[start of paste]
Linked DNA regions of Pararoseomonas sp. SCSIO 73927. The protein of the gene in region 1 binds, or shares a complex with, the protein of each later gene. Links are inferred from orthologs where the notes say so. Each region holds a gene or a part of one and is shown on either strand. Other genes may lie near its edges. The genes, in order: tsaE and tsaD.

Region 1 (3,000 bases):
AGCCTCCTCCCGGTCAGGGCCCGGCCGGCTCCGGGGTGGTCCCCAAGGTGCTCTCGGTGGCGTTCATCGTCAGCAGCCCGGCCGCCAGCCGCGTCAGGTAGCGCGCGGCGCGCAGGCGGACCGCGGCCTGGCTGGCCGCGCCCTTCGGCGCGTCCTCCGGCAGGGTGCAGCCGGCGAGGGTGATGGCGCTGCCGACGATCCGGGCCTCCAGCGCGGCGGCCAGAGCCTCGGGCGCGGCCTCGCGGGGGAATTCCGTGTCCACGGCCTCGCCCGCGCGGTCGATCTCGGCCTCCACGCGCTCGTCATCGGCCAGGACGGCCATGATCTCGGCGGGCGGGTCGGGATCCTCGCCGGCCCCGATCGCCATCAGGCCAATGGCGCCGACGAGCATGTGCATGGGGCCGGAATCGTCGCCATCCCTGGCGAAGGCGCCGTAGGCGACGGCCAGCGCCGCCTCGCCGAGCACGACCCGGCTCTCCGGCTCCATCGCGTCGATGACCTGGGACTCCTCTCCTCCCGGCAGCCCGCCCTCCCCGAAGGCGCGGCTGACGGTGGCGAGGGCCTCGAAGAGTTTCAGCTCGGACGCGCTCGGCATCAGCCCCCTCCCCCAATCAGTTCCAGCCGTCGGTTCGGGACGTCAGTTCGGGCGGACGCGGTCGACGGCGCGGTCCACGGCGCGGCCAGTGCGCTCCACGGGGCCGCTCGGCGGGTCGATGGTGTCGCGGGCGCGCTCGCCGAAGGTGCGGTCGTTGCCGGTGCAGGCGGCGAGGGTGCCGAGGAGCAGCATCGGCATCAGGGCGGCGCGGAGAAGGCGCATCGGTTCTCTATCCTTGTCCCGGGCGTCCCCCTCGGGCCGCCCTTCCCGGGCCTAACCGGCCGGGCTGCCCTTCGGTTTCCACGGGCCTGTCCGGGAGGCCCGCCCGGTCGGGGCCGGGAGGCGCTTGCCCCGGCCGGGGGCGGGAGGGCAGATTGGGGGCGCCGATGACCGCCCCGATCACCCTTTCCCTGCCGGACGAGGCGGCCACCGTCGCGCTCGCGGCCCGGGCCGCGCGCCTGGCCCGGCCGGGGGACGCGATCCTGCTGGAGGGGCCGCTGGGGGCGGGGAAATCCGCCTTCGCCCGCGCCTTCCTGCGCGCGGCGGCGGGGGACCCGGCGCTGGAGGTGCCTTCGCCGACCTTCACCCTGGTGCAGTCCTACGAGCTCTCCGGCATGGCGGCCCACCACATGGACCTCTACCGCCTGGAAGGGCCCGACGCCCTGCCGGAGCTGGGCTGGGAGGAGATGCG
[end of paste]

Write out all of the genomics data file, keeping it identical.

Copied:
Linked DNA regions of Pararoseomonas sp. SCSIO 73927. The protein of the gene in region 1 binds, or shares a complex with, the protein of each later gene. Links are inferred from orthologs where the notes say so. Each region holds a gene or a part of one and is shown on either strand. Other genes may lie near its edges. The genes, in order: tsaE and tsaD.

Region 1 (3,000 bases):
AGCCTCCTCCCGGTCAGGGCCCGGCCGGCTCCGGGGTGGTCCCCAAGGTGCTCTCGGTGGCGTTCATCGTCAGCAGCCCGGCCGCCAGCCGCGTCAGGTAGCGCGCGGCGCGCAGGCGGACCGCGGCCTGGCTGGCCGCGCCCTTCGGCGCGTCCTCCGGCAGGGTGCAGCCGGCGAGGGTGATGGCGCTGCCGACGATCCGGGCCTCCAGCGCGGCGGCCAGAGCCTCGGGCGCGGCCTCGCGGGGGAATTCCGTGTCCACGGCCTCGCCCGCGCGGTCGATCTCGGCCTCCACGCGCTCGTCATCGGCCAGGACGGCCATGATCTCGGCGGGCGGGTCGGGATCCTCGCCGGCCCCGATCGCCATCAGGCCAATGGCGCCGACGAGCATGTGCATGGGGCCGGAATCGTCGCCATCCCTGGCGAAGGCGCCGTAGGCGACGGCCAGCGCCGCCTCGCCGAGCACGACCCGGCTCTCCGGCTCCATCGCGTCGATGACCTGGGACTCCTCTCCTCCCGGCAGCCCGCCCTCCCCGAAGGCGCGGCTGACGGTGGCGAGGGCCTCGAAGAGTTTCAGCTCGGACGCGCTCGGCATCAGCCCCCTCCCCCAATCAGTTCCAGCCGTCGGTTCGGGACGTCAGTTCGGGCGGACGCGGTCGACGGCGCGGTCCACGGCGCGGCCAGTGCGCTCCACGGGGCCGCTCGGCGGGTCGATGGTGTCGCGGGCGCGCTCGCCGAAGGTGCGGTCGTTGCCGGTGCAGGCGGCGAGGGTGCCGAGGAGCAGCATCGGCATCAGGGCGGCGCGGAGAAGGCGCATCGGTTCTCTATCCTTGTCCCGGGCGTCCCCCTCGGGCCGCCCTTCCCGGGCCTAACCGGCCGGGCTGCCCTTCGGTTTCCACGGGCCTGTCCGGGAGGCCCGCCCGGTCGGGGCCGGGAGGCGCTTGCCCCGGCCGGGGGCGGGAGGGCAGATTGGGGGCGCCGATGACCGCCCCGATCACCCTTTCCCTGCCGGACGAGGCGGCCACCGTCGCGCTCGCGGCCCGGGCCGCGCGCCTGGCCCGGCCGGGGGACGCGATCCTGCTGGAGGGGCCGCTGGGGGCGGGGAAATCCGCCTTCGCCCGCGCCTTCCTGCGCGCGGCGGCGGGGGACCCGGCGCTGGAGGTGCCTTCGCCGACCTTCACCCTGGTGCAGTCCTACGAGCTCTCCGGCATGGCGGCCCACCACATGGACCTCTACCGCCTGGAAGGGCCCGACGCCCTGCCGGAGCTGGGCTGGGAGGAGATGCG